We assigned numbers to each type: 1 to permissive, 2 to permissive compromise, 3 to restrictive compromise, and 4 to prohibitive. We calculated the mean and standard deviation of the “permissiveness score” for all participating countries per article. Because the permissiveness score of the US was 2, articles with the score lower than 2 imply that US scientists collaborated with scientists in countries with more permissive environments. The standard deviation would be zero if collaborating countries had the same policy type; it would become larger if collaborating countries had different policy types. For instance, if all collaborating countries adopted the permissive policy, the standard deviation turned out to be zero; if one country adopted a permissive policy and the other, collaborating one adopted a restrictive compromise policy, then the standard deviation would be 0.25.

Binomial probability test of whether the US was lagging in derivation research

Using the exact binomial probability, we tested whether each country contributed to a specific subfield more (or less) as compared to its contribution to overall hESC research. Here, we used the percentage of all hESC research publications by each country as the assumed probability of the country's publishing in each specific subfield, and then tested whether the country published in each subfield with the same assumed probability. Our null hypothesis was that the contribution of a country to each subfield was the same as its contribution to overall hESC research. Our alternative hypotheses were one-sided: if the null hypothesis was rejected in a certain subfield, we interpreted the rejection as showing that the country contributed to the subfield either more than or less than overall hESC research. The p-value in the following tables represents the lower one-side p-value when an observed number is less than the expected one, and the upper one-sided p value when an observed number is larger than the expected one. Table S2 represents the results from all countries in the whole period between 1998 and 2008. Table S3 shows results from 13 countries that contributed in all three of the sub-periods (1998–2001, 2002–2005, 2006–2008).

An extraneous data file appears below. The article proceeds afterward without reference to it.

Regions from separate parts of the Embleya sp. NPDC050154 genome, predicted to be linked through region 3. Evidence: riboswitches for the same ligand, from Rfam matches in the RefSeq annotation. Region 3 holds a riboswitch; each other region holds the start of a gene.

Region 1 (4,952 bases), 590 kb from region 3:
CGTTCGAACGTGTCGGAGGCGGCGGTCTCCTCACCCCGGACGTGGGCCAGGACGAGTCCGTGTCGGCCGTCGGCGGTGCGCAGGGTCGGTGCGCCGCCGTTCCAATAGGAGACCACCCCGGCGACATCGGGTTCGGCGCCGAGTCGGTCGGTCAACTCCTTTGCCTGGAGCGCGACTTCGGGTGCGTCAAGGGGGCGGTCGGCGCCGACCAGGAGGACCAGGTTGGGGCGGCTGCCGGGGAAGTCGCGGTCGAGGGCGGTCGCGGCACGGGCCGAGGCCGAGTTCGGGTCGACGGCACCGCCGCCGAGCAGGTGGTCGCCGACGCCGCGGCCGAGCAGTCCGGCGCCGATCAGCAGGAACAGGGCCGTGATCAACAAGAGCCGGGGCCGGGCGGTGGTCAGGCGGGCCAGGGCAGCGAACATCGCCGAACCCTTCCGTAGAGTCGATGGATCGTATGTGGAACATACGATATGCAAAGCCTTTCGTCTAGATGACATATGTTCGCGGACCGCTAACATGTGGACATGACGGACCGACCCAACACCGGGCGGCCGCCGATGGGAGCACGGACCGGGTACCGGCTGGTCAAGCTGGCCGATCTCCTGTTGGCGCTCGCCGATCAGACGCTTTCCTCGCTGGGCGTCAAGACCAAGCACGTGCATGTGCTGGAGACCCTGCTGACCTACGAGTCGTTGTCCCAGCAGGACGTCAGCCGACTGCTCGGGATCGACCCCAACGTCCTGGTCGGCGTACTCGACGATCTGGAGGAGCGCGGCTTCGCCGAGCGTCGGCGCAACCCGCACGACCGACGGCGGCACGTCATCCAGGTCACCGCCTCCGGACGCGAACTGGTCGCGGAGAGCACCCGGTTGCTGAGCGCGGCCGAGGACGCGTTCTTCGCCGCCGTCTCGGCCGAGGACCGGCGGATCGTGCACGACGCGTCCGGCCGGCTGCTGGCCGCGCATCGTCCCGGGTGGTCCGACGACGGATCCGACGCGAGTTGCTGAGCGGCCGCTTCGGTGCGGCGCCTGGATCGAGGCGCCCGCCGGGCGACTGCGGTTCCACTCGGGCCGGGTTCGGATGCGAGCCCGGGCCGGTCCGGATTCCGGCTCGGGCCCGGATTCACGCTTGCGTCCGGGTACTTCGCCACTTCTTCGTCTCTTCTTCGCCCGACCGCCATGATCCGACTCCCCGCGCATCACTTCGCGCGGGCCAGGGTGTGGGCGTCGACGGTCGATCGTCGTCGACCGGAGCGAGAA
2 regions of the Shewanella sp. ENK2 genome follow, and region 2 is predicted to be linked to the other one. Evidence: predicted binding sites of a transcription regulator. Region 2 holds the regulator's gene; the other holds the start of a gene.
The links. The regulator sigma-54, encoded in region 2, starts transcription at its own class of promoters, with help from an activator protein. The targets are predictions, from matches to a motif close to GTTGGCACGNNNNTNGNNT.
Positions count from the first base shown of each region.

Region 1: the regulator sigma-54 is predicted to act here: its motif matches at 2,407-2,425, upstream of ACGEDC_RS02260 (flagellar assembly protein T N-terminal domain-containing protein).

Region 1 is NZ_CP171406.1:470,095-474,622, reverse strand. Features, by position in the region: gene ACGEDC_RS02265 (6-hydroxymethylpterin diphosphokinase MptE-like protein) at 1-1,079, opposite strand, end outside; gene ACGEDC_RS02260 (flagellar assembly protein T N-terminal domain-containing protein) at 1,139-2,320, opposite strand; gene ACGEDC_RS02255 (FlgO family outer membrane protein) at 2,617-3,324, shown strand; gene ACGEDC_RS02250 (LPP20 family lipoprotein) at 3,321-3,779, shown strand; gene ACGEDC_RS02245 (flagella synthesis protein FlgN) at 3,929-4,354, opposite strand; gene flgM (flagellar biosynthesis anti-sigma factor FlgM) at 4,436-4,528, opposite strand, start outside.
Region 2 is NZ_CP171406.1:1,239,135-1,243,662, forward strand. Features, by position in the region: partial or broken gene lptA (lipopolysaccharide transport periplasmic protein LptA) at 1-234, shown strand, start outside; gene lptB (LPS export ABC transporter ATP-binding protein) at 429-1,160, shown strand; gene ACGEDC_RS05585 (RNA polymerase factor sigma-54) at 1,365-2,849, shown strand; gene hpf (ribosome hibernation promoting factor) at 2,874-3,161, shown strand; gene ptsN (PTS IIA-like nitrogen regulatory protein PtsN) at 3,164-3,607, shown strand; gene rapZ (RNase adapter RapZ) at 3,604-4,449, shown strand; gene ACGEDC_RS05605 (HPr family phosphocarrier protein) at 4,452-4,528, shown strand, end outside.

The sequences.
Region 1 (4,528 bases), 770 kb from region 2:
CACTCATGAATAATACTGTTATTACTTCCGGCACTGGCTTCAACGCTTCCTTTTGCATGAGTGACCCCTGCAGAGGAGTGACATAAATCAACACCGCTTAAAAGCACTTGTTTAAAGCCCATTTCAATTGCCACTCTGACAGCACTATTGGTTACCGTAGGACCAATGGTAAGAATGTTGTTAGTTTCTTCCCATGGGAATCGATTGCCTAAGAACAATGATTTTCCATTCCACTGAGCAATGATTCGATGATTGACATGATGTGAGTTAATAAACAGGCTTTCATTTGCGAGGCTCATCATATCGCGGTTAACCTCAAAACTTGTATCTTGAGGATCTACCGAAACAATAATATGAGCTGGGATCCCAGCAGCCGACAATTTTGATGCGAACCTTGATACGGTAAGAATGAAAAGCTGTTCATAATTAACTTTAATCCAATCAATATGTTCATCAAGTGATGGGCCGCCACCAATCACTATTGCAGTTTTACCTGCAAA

Results and Discussion

Identification of hESC publications

In this research, we identified 993 unique hESC research articles, published in 230 journals; the authors were affiliated with 1035 institutions (Table S7). Our data showed that the geography of hESC research has been globally diffused. In terms of the number of institutions affiliated with researchers, the top three countries among a total of 28 are the US, the UK, and China; 282 institutions are based in the US (27.25%), 104 institutions in the UK (10.05%), and 62 institutions in China (5.99%). Our RNAi comparison set was constructed by using all articles citing the seminal Fire and Mello's paper [3], [7]. These procedures generated 2,553 unique RNAi research articles, published in 574 journals (Table S8).